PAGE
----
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Ukraine7 min read


Ukrainians are ‘disappearing’ as the war with Russia continues

Megan Stoia
Sep 20, 2022

Let me take you back to February 24, 2022.

After years of talk, of speculation on if they will or if they won’t, Russia launched a full-scale invasion on the entire country of Ukraine.

No one knew what to do — the world was in shock. With our eyes glued to the news, we waited to see what would happen next and watched as a historic war unfolded.

For months, it was all we could talk about. But now … not so much. As the world continued to turn, our attention drifted away. The media began looking for the next big story. And the war in Ukraine became “old news.”

But it’s not old news to the millions of innocent people caught in the middle of this war that is still raging on. They still need you to care, and they still need you to help.

Here’s what you need to know about the latest updates from the Ukraine war:

Who is winning the war in Ukraine?

families from Ukraine seek lifesaving aid
Over 7 million Ukrainians have fled to neighboring countries in Europe to escape the violence of war

While Russia’s army is over 2.5 times larger than Ukraine’s, Ukraine has had several significant victories lately and says it has recaptured more than 2,300 square miles of territory this month.

Russia thought this would be a quick and easy war, but the tremendous resiliency of the Ukrainian people and the help Ukraine has received from other nations has proven them wrong.

After Ukraine reclaimed two particularly key cities from Russia this month, one Russian expert said that “within four days, Ukraine nullified four months of success of the Russian army.”

Russia began pulling back some of its troops in recent weeks, insisting it was a “regrouping” effort and not a retreat, but many Ukrainians are optimistic that things may be shifting in their favor.

The downside to this success is that Russia is now resorting to even more desperate measures and war crimes to get ahead.

“Filtration”: Russia’s inhumane strategy to win the war

Perhaps some of the most shocking news to come out of the war recently is the fact that Russia has begun using a tactic known as “filtration.”

Filtration, which many consider a war crime, involves the Russian government using advanced technology to gather data on people remaining inside Ukraine. Anyone deemed a threat to the Russian regime is promptly taken to a filtration center.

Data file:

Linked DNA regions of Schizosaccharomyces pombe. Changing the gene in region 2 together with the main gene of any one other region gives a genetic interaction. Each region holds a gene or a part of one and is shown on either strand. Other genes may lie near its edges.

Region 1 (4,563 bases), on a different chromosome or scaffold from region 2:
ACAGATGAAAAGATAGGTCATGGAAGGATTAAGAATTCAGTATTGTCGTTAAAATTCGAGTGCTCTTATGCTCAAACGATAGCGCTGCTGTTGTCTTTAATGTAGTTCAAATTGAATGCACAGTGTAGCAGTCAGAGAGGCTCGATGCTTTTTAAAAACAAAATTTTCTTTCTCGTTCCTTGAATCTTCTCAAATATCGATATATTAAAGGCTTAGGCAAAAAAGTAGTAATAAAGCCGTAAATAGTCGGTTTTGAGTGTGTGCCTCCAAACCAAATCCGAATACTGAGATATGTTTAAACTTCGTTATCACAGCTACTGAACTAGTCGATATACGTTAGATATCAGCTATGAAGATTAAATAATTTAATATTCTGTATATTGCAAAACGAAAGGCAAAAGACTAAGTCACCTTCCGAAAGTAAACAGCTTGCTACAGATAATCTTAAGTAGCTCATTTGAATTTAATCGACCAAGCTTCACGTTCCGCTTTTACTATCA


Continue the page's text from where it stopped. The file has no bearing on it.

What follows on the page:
refugee center to help ukrainian refugees
As news of filtration spreads, Ukrainians are packing up their lives and heading to refugee centers in hopes of finding safety

“You’re stripped of your clothes. You are interrogated. You are beaten,” U.N. Ambassador Linda Thomas-Greenfield said. “You hear gunfire and screams from rooms next door — others deemed more threatening are being tortured and killed.”

The idea behind filtration is to abolish Ukrainian pride. Russia plans to turn the tide of the war by changing the people’s sentiments … even if it’s done through intimidation and violence.

Anyone with ties to the Ukrainian government is coerced to fight for or support Russia. If they can’t be persuaded, they simply disappear.

Where do they go?

It’s estimated that around 900,000 to 1.6 million Ukrainians have been forcefully taken to Russia.

Loved ones are separated from one another — husbands from their wives, children from their parents. Thousands of these children are being “adopted” by Russian families.

But beyond this little bit of information, no one knows for sure what happens to Ukrainians once they cross the border.

What other challenges are Ukrainians facing?

mother and son refugees from ukraine
Mothers and children worry about the men in their families that were required to stay behind in Ukraine to fight against Russia

Since February, over 7 million Ukrainians have fled to neighboring countries. Millions more have been internally displaced.

This situation has quickly become the largest refugee crisis since World War II. And those still living in Ukraine are struggling to survive. The United Nations estimates that 90% of the population might soon be living in extreme poverty. It will take decades of work to undo the destruction caused by the war.

As it stands now, more than 18 million people (40% of the population) are in desperate need of humanitarian aid.

Damages from bombing and raids have left Ukrainians without basic essentials. Many have little food, little water, and no safe shelter.

The good news is that you can help.

How you can help

ukrainian refugees wait in line for food
Refugees that remember last winter dread the day the temperature drops … they need help from someone like you!

Ukrainian refugees have had to leave everything behind and completely start their lives over. They don’t know if they’ll ever be able to return home. All they know right now is that they need help if they are going to survive.

For $35, you can provide a week’s worth of essentials like food, clothing, shelter, and other emergency supplies for a refugee in Ukraine or another high-conflict area.

When you give, you’ll not only provide for their immediate physical needs, but you’ll also show them God’s love in a practical way.

Your support helps our partners operate refugee centers where people can temporarily stay and receive help transitioning to more permanent housing. You’ll also support clothing banks for refugees so they can receive essentials like socks, shoes, coats, underwear, and more. You’ll ensure these families have food so they don’t have to go to bed hungry. And you’ll help provide trauma counseling, vocational training, and education so they can begin to rebuild their lives.

You may not be able to end this war, but you can do your part to help someone who has been affected by it. Visit our website today to give and to help change a life.


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